109.) Bills: QB Logan Thomas, Virginia Tech (6’6, 248) – The Bills aren’t going to give up on last year’s 1st round pick, E.J. Manuel, without giving him at least another year or two to prove himself. That should be plenty of time to groom a replacement if Manuel doesn’t pan out. Thomas has elite size and physical tools, but he’s a serious question mark above the shoulders. Thomas takes way to long to make decisions in the pocket, leading to sacks and forced passes. There are times when Thomas looks like a top 10 pick but they are too infrequent for me to think he can ever play that way consistently. The physical tools are definitely there though and if he ever figures it out he could be a Pro Bowl caliber QB. I think he’s worth the gamble in the 4th round.
110.) Rams: QB David Fales, San Jose St (6’2, 212) – The Rams are saying all the right things about being committed to Sam Bradford, but the fact is that he hasn’t been able to stay healthy and hasn’t been anything special when on the field. It makes sense for the Rams to draft a contingency plan if Bradford doesn’t prove himself this year. Fales throws an accurate ball, has good pocket awareness, and all the intangibles you look for in a QB. What he doesn’t have is a big arm, but that didn’t stop him from being very productive in his two years at San Jose St (66 TDs). I think he can be a mid-tier starter in the league or at least an excellent backup QB.
111.) Lions: C Bryan Stork, Florida St (6’4, 315) – The Lions get an eventual replacement for 35-year-old Dominic Raiola who they re-signed to a one year deal this off-season. Stork is smart, with a quick burst off the line and great leadership skills. He needs to get stronger but with a year of strength training and learning from Raiola, Stork should be able to take over as the Lions starting center in 2015.
112.) Titans: T Billy Turner, North Dakota St (6’5, 315) – The Titans signed Michael Oher to play RT, but Oher’s play has degraded since a strong rookie campaign and the Titans should bring in someone to at least push Oher if not take his starting spot. Turner dominated for 4 years at ND St, but that is a long ways from the NFL. Even the Senior Bowl was a huge step up in competition for Turner, but he more than held his own. He had a little trouble with speed rushers, but was never overpowered. Turner’s best position at the next level is RT, but Turner might have enough potential to eventually move to the left side. Even if he can’t beat out Oher, he would be a valuable swing tackle and could fill in at guard if needed.
113.) Giants: RB Andre Williams, Boston College (5’11, 230) – The Giants signed Rashad Jennings to be their starter, they still have David Wilson under contract, and also re-signed Peyton Hillis, so they appear to be set at running back. I don’t think any of those guys are the long-term answer for the Giants and Andre Williams has the talent to be a workhorse back for the future. He only started for one year at BC, but put up ridiculous numbers (2,177 yards). Williams carried the ball a whopping 355 times, but still averaged over 6 yards a carry and found the end zone 18 times. Williams had a shoulder injury late in the season and had a myriad of minor injuries during his college career which could concern some teams. Williams is a bruiser with great balance and a surprising 2nd gear (4.56 40-time). He has the potential to be a tough workhorse back in the NFL but needs to check out medically . Williams didn’t catch any passes last year, so he will have to show some receiving ability at his pro day as well. There are a lot of unknowns with Williams, but 2000+ yards is a serious accomplishment.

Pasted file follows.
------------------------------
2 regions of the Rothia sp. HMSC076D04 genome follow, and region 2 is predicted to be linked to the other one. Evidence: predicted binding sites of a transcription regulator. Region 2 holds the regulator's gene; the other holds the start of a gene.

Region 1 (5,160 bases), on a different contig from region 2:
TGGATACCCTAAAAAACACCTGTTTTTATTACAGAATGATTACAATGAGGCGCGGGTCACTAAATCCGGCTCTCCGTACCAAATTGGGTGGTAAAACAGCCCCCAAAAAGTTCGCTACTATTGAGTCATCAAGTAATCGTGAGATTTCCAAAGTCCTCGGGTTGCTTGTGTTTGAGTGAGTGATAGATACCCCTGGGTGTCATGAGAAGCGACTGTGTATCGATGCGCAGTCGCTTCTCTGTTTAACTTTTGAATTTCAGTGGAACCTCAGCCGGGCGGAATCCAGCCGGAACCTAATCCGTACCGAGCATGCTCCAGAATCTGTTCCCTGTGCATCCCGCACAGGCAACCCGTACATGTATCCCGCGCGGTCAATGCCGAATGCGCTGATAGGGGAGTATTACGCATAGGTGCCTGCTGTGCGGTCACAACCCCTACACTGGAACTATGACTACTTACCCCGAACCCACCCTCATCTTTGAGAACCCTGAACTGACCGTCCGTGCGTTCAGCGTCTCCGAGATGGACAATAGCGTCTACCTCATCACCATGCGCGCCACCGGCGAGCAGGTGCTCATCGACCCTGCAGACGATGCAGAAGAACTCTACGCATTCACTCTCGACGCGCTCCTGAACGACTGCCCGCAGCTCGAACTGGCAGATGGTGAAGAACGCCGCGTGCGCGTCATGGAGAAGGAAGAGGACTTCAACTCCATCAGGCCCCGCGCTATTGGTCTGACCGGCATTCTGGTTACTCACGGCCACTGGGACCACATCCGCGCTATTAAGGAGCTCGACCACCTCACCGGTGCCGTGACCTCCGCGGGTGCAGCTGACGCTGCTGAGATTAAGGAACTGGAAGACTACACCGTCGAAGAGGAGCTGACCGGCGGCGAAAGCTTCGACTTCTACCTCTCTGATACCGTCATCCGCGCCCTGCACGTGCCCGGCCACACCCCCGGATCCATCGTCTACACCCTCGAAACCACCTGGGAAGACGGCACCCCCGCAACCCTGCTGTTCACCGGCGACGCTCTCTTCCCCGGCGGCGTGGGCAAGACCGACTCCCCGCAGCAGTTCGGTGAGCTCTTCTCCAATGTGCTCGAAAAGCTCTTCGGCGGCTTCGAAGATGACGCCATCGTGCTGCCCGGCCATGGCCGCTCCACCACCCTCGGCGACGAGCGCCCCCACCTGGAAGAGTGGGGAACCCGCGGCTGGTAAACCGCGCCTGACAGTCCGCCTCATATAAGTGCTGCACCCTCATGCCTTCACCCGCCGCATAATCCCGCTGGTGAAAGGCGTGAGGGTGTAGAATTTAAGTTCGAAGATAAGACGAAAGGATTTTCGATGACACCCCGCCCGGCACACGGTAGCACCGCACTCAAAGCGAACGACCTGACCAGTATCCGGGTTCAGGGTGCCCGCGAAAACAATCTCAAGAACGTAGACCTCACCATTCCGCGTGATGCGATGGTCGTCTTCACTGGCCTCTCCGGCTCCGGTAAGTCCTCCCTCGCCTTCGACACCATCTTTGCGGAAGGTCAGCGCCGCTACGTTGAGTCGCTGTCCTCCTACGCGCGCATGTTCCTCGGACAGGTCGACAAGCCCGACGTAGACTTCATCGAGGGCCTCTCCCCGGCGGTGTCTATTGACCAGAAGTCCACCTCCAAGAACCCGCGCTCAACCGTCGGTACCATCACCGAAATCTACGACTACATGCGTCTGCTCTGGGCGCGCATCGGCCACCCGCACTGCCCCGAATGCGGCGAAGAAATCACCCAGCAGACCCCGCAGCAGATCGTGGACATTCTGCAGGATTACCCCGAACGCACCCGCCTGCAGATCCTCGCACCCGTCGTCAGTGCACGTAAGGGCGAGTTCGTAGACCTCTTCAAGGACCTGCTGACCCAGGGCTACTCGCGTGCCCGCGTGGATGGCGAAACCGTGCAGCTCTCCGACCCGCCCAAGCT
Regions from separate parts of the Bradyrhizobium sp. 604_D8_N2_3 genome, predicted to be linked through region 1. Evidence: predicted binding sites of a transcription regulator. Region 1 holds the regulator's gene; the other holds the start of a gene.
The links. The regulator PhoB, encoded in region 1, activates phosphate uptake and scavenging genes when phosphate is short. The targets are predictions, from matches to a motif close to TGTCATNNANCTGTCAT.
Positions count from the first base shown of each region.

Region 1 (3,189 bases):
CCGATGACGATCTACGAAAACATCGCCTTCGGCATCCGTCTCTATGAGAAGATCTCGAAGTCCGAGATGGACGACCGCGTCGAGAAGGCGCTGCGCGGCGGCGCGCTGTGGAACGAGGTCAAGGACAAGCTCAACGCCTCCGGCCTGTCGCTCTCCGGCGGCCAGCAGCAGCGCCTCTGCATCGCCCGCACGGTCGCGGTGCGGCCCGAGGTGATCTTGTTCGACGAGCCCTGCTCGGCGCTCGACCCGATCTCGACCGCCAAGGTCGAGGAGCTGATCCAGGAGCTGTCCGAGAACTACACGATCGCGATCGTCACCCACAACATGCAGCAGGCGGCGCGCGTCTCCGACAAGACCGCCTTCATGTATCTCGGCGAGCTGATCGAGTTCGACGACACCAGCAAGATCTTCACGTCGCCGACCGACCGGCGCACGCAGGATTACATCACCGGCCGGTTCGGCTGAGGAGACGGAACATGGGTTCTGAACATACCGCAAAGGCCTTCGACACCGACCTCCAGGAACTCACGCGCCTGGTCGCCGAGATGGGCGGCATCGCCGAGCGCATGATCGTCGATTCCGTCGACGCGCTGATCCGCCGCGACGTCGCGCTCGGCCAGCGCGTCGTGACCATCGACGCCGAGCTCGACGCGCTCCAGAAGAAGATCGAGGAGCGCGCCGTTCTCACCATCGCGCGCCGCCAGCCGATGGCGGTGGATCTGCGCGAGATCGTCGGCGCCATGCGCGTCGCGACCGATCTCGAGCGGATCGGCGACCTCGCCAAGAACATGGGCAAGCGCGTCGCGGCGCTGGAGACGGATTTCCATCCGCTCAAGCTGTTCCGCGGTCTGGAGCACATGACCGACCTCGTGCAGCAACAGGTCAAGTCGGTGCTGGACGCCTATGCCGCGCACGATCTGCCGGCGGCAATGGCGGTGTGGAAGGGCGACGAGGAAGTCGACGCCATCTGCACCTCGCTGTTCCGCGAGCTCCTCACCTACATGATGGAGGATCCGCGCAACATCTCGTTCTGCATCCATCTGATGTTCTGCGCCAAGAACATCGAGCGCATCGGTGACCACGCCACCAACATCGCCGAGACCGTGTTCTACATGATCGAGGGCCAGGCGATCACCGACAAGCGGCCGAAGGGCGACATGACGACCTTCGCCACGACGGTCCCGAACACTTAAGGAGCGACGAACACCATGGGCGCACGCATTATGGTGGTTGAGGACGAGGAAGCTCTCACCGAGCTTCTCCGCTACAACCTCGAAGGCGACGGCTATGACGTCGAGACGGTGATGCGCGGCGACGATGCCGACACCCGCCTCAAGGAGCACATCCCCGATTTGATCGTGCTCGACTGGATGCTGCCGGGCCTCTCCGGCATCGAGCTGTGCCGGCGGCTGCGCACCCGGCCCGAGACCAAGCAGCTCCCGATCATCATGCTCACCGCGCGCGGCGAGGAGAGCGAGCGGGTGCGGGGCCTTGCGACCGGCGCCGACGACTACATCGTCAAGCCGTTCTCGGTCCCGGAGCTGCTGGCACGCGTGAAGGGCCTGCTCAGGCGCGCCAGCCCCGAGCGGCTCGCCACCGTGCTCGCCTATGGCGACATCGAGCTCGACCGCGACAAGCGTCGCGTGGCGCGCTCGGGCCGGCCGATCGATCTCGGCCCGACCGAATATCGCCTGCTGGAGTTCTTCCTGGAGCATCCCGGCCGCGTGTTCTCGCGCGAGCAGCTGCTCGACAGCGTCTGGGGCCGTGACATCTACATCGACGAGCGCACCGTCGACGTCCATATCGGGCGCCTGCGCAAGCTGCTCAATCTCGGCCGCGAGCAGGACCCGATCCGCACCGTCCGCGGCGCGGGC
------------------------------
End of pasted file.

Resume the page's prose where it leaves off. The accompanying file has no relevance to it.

114.) Jaguars: DT Will Sutton, Arizona St (6’0, 303) – The Jags need some pass rushers and Sutton was one of the best in 2012 racking up 13 sacks from the DT position. He only had 4 in 2013, but he has a quick burst off the line and should provide the Jags some pressure up the middle. It’s hard to know what teams think of Sutton. He looked like a first rounder as a junior (13 sacks) then gained a bunch of weight and became a run-stopper as a senior (Pac 12 co-defensive player of the year). He’s had success in both roles, but with his weight fluctuations I think teams will be wary of using a high pick on Sutton. If he can get near 290 pounds consistently, he could be a dynamic 3-technique tackle or 5-technique end. If he’s at 315+ he can move over to NT. He’s a bit of a risk with his fluctuating weight, but he has plenty of talent and there is a lot of upside for a 4th rounder.
115.) Jets: WR Bruce Ellington, South Carolina (5’9, 197) – The Jets brought in WR Eric Decker in the off-season, but they still need help at the receiver position. Ellington is a phenomenal athlete (he was South Carolina’s starting point guard as a freshman). He lacks height, but is thickly built and with a 39.5″ vertical can go up and get the ball. Ellington’s best trait is his quickness and should be a dangerous underneath receiver and a good complement to tall receivers Decker, Hill, & Nelson.